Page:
Saudi Arabia Expands Women’s Rights To Independent Travel

Photo by Elijah O’Donnell via Pexels

The Saudi Arabian cabinet has just passed a bevy of regulations that grant women the right to obtain passports and travel without male guardians. The huge announcement has put an end to a long-standing guardianship policy that had controlled and severely hindered women’s freedom of movement in and out of the kingdom. The new laws, a potential game-changer for Saudi women’s rights movements, are set to go into effect by the end of the month.

For decades, Saudi Arabia practised a highly controversial legal system that treated adult women as minors, requiring them to have a man’s consent to obtain a passport or travel abroad. Typically, a woman’s male guardian is her father or husband, and in some cases, even a young son. The change comes hot on the heels of Crown Prince Mohammed bin Salman’s intent on radically modernising the kingdom. In 2017, a decades-long ban on women driving was finally repealed.

Photo by Women2Drive via Wikimedia

The new regulations guarantee all Saudis over the age of 21 the right to register births, marriages, and divorces. The laws also put a stop to discrimination in employment on the basis of gender, age, or disability, meaning that employers can no longer require women to get consent from a male relative to work. Women are now also finally allowed to be legal guardians of their children; a right previously held only by men.

While these new regulations are a huge step forward for women’s rights in the kingdom, still in place are several rules and hurdles that need looking it. For example, Saudi women still require male consent to leave prison, exit a domestic abuse shelter, or even marry. Additionally, women, unlike men, are still unable to pass on citizenship to their children, nor can they provide consent for their children to marry.

Saudi women fleeing domestic abuse and the guardianship system drew international attention and criticism to their plight earlier in the year, with 18-year-old Rahaf al-Qunun stealing headlines for weeks before Canada granted her asylum. The stories of runaway women have created a flurry of negative headlines for the kingdom, involving harrowing tales when attempting to leave the country.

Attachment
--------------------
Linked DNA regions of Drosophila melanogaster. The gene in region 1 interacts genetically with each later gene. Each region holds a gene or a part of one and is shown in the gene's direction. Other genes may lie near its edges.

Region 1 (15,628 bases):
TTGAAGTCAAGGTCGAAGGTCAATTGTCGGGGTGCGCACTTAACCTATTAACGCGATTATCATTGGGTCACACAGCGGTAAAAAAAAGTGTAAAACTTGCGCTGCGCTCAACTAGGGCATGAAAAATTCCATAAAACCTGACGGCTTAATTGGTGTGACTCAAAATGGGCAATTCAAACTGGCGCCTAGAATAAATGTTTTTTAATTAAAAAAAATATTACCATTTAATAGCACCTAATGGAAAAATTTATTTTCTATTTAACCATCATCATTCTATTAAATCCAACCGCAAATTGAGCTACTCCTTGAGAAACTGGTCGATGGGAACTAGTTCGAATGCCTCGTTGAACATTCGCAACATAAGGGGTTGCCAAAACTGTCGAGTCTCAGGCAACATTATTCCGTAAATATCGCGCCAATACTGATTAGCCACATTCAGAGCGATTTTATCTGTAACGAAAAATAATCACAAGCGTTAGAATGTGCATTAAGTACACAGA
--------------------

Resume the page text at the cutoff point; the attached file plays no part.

Photo by Cynthia del Río via Unsplash

While these changes afoot are expected to have little impact on married women, the new laws are bound to be a huge boon to divorced or widowed women who have trouble obtaining birth certificates and other bureaucratic records for their children. On Twitter, Princess Reema bint Bandar, Saudi Arabia’s ambassador to the United States, hailed the move as “history in the making,” and said that the laws are designed to elevate the status of Saudi women within society. The princess stated in a series of tweets that these developments have been a long time coming. She said, “From the inclusion of women in the consultative council to issuing driving licenses to women, our leadership has proved its unequivocal commitment to gender equality.”

While many stand in hope as the kingdom makes small strides away from some of its archaic rulings, many women activists who championed these reforms remain on trial or in detention in retaliation for their rights advocacy. The oil-rich nation opened trials against a dozen women earlier in the year, charging them with offences mostly related to peaceful human rights work, with at least five still in detention. It’s still not easy to be a woman in Saudi Arabia.

“The Saudi authorities should immediately release and drop all charges against women rights activists who called for the very reforms the government has now adopted,” said Rothna Begum, senior women’s rights researcher at Human Rights Watch. “This should be the beginning of the end of the notorious male guardianship system and the authorities should promptly dismantle the rest of it.”

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Sue May
Whiskey drinker. Whimsy finder. Word writer. Sue May is a fan of big words and arcane definitions. Fascinated with stories, this honorary Geordie enjoys stumbling down well-trodden paths, roads less travelled by, and meeting new people. (Sometimes she writes about them.)